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3D Printed Objects/Cases & Carts for the TI

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While the price of 3D printers is coming down, designing the objects has always been one of the main hurdles. Now there is a device that scans objects for replication. The drawback, it looks like it only scans smaller items: http://store.makerbot.com/digitizer.html

 

So I'm not sure if it will even do a TI cartridge case, let alone replicate a larger HexBus case. But who knows, in a year or two we may be able to do some interesting things.

 

It would be so cool if someone could scan one of these and make it easily available for users to purchase and put their own projects in.

$T2eC16hHJIcFHOFzoGJsBSBtkOhL0g~~60_3.JP

 

I can see the day when someone has 100 or so blank prototyping type circuit boards made up that will fit inside one of these cases, can you imagine the things that could or might be built.

 

/DREAM MODE OFF

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You read my mind. I have been thinking about this for a while. A customer of mine has a 3D printer and I have been tempted to get him involved...

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You read my mind. I have been thinking about this for a while. A customer of mine has a 3D printer and I have been tempted to get him involved...

 

I have a feeling quite a few of us are thinking the same thing. A TI friend of mine from Olympia and I were talking about 3D printed objects for the computer just the other day. There are so many possibilities that it just boggles the mind. But to have a couple of pre-made standardized HexBus type cases would be a good start. The hardware guys could have a field day.

 

:idea: Could you imagine a little HexBus type case between the TI and the Nano-PEB that would hold the speech, as well as a miniature floppy controller with a 3.5" drive built-in as DSK4? I doubt it would have to be any wider than the standard HexBus case, especially if the drive was vertical. One would truly have the best of both worlds. As much as I like my Nano-PEB, I find that it would be nice to save a couple of things to floppy now and then.

 

But for right now I'd settle on a decent case for the Nano-PEB. :thumbsup:

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I can't remember the name of the product at the moment but you can actually make your own molds based on existing items and create copies.

It would probably be a lot cheaper and faster than 3D printing.

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Possibly. I would love to see my CF7+ in a box. Make it much easier to handle. A case which encloses the CF7+ and the Speed Synthesizer would be VERY handy. I know nothing about molds versus printing. I just know we would do well with a fresh batch of cartridge enclosures without having to dissect TI Invader carts ;)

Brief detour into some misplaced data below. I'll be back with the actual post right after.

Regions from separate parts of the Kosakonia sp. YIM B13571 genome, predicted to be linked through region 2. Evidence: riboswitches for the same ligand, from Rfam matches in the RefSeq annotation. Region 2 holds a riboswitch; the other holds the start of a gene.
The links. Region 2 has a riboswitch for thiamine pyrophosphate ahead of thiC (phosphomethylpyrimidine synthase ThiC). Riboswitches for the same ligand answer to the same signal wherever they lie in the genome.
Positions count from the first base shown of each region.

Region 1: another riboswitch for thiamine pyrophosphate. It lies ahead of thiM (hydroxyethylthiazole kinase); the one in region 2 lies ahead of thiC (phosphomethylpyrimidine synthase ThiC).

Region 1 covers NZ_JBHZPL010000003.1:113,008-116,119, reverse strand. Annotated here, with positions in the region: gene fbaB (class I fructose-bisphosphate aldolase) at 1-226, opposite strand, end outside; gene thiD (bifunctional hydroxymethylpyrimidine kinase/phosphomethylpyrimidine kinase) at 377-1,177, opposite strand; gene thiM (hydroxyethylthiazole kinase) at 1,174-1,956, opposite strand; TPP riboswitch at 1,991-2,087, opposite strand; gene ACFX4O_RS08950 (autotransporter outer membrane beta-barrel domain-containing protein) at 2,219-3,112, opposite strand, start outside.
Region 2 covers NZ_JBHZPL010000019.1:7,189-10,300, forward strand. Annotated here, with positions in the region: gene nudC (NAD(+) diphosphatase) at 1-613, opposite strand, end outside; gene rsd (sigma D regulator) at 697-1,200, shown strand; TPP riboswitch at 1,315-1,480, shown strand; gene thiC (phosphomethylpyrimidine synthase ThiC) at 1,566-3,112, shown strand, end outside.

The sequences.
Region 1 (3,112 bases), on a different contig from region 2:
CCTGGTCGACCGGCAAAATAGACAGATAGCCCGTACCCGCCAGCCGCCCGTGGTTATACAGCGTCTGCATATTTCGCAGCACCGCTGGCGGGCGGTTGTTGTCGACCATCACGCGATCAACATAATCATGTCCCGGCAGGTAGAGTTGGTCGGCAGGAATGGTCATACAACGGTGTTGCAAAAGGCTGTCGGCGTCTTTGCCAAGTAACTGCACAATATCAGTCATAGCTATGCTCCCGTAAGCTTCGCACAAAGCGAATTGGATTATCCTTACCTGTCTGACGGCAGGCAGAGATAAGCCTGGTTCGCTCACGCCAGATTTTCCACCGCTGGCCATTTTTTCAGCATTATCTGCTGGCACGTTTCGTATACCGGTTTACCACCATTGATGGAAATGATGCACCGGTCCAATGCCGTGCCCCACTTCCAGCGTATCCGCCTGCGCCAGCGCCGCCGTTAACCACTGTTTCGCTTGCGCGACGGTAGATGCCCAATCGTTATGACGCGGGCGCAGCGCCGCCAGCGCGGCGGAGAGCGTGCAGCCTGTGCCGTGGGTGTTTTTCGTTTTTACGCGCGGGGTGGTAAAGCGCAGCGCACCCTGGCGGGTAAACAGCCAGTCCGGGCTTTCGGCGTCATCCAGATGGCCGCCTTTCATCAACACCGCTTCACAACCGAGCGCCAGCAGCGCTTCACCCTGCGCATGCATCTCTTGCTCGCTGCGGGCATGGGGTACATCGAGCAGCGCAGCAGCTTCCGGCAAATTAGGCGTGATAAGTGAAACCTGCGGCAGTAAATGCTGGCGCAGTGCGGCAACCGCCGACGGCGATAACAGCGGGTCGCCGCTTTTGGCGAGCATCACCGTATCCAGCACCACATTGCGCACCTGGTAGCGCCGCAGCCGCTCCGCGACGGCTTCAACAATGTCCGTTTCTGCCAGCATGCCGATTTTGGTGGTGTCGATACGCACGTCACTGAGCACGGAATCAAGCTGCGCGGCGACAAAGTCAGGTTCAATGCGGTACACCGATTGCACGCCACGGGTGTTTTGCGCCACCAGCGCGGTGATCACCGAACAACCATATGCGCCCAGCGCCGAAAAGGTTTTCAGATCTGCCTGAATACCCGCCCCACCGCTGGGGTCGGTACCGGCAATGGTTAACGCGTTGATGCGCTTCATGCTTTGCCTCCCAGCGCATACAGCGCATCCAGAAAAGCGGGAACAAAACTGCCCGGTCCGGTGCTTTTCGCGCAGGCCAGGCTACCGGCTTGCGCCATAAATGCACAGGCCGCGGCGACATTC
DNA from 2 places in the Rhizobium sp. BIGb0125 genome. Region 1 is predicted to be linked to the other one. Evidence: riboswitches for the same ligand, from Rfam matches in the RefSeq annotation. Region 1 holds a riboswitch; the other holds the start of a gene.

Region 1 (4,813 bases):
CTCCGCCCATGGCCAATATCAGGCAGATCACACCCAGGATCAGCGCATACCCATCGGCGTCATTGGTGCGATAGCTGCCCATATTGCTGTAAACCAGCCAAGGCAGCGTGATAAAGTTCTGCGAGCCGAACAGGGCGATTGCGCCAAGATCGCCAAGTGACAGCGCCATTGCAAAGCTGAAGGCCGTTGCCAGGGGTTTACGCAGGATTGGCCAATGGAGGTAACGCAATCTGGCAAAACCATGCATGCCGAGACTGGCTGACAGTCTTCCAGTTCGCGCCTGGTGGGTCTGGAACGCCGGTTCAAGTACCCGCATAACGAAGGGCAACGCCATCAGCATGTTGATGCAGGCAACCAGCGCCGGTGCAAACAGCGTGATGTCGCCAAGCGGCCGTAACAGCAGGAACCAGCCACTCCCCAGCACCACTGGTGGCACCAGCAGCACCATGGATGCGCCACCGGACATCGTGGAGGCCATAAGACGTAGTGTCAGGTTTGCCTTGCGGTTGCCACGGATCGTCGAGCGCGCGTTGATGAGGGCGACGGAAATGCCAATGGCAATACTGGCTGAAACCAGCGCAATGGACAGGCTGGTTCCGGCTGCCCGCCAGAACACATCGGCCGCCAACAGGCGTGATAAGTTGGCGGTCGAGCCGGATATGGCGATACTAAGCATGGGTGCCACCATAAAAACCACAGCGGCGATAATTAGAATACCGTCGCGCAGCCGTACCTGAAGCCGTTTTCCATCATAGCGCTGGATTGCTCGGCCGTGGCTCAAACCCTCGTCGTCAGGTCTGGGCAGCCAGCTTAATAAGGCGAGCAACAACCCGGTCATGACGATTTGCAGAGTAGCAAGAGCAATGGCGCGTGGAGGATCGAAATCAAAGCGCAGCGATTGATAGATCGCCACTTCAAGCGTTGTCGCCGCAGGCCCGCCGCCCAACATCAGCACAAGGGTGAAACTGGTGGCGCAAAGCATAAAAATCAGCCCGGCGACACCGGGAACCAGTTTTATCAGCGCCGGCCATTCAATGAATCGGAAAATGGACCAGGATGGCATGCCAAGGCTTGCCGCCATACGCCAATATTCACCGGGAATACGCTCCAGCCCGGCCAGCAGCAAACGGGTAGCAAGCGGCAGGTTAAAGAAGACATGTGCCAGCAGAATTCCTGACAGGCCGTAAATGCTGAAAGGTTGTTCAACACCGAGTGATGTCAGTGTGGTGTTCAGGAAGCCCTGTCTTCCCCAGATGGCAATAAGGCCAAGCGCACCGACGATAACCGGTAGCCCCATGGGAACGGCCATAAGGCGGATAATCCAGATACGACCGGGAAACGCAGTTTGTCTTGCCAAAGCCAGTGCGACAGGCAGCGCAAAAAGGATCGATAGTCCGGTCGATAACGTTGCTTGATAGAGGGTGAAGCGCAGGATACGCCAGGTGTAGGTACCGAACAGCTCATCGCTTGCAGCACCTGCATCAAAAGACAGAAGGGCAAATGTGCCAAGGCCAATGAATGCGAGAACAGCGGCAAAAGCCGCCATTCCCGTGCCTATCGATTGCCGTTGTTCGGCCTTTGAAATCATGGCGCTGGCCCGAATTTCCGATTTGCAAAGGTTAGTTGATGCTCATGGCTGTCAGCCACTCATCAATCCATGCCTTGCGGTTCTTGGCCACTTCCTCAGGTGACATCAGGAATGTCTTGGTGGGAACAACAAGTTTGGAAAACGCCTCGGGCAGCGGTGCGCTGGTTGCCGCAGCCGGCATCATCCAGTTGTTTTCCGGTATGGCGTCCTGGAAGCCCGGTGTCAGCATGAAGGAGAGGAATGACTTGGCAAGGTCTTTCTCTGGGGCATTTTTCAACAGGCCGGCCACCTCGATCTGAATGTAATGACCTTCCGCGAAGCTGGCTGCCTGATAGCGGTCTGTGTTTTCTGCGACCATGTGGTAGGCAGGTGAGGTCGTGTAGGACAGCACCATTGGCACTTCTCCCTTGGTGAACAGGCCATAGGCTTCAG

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If you look in the 512K cart status thread, there are pix of the cartridge cases I cast as part of the project (on the first page of the thread). The Hexbus case may be too big for me to make a good mold of it, due to the size of the pressure pot I have for the curing. I have an empty Speech Synthesizer case in Hexbus style (and a pair of the Hexbus interfaces--one very early model and a later one that was feature complete), so I can at least look at the problem. If it is too big, I may have to scout out a larger pressure vessel than the one I have or work with the one I have on a side frame to use more of the vertical volume effectively.

 

http://atariage.com/forums/topic/193163-512k-cartridge-status/

Edited by Ksarul

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I'd take this one step further. Instead of scanning an existing proprietary cart someone should design a two piece unit with proprietary cart ends and generic top ends that could hold many different cart pcbs. That way you could make one homebrew shell to rule them all (2600, CoCo, TI, C64, etc..)

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With a little tweaking, adding a better quality switch, a CF card extender (a couple of variants pictured below) a guy could design up a pretty good looking and usable case for the Nano-PEB.

 

Hey, if someone put a kit together with all the parts, I bet they could make a couple of bucks. I know I'd buy one!

 

 

image004.jpg

 

ADA-CompactFlash-EXTENDER_500x500_Kabela

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I have an empty Speech Synthesizer case in Hexbus style (and a pair of the Hexbus interfaces--one very early model and a later one that was feature complete), so I can at least look at the problem. If it is too big, I may have to scout out a larger pressure vessel than the one I have or work with the one I have on a side frame to use more of the vertical volume effectively.

 

http://atariage.com/forums/topic/193163-512k-cartridge-status/

 

HEXBUS ALERT!! EBAY!!

 

http://rover.ebay.com/rover/1/711-53200-19255-0/1?ff3=4&pub=5574883395&toolid=10001&campid=5336500554&customid=&mpre=http%3A%2F%2Fwww.ebay.com%2Fitm%2FTI-99-4A-HEXBUS-INTERFACE-SPEECH-PROTOTYPE-CASE-ONLY-TEXAS-INSTRUMENTS-TI99-%2F131000754719%3Fpt%3DUS_Vintage_Computing_Parts_Accessories%26hash%3Ditem1e8040e21f

 

You mean like this? If only I had the money and the ability to make a mold of THIS! This with a few mods could be the solution to so many future endeavors!

 

$T2eC16dHJGoFFvsRhmeOBSFk-(fy-g~~60_57.J

Edited by Kevan

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We have a guy in our Austrian ti-99 club who bought a 3d printer lately. If we get a print ready model, we can arrange something for sure. He even said, that a nanoPEB case was one of the reasons to buy it.

The tricky part for the CF7+/nanoPEB is to keep the compact flash card and the power on accessable.

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We have a guy in our Austrian ti-99 club who bought a 3d printer lately. If we get a print ready model, we can arrange something for sure. He even said, that a nanoPEB case was one of the reasons to buy it.

The tricky part for the CF7+/nanoPEB is to keep the compact flash card and the power on accessable.

 

OH YEAH, this sounds promising.

 

Yes, the CF port is an issue, but they do have extenders available.....

http://www.sycard.com/cfext180.html

... these will help for design issues and still make the Nano EASIER to use,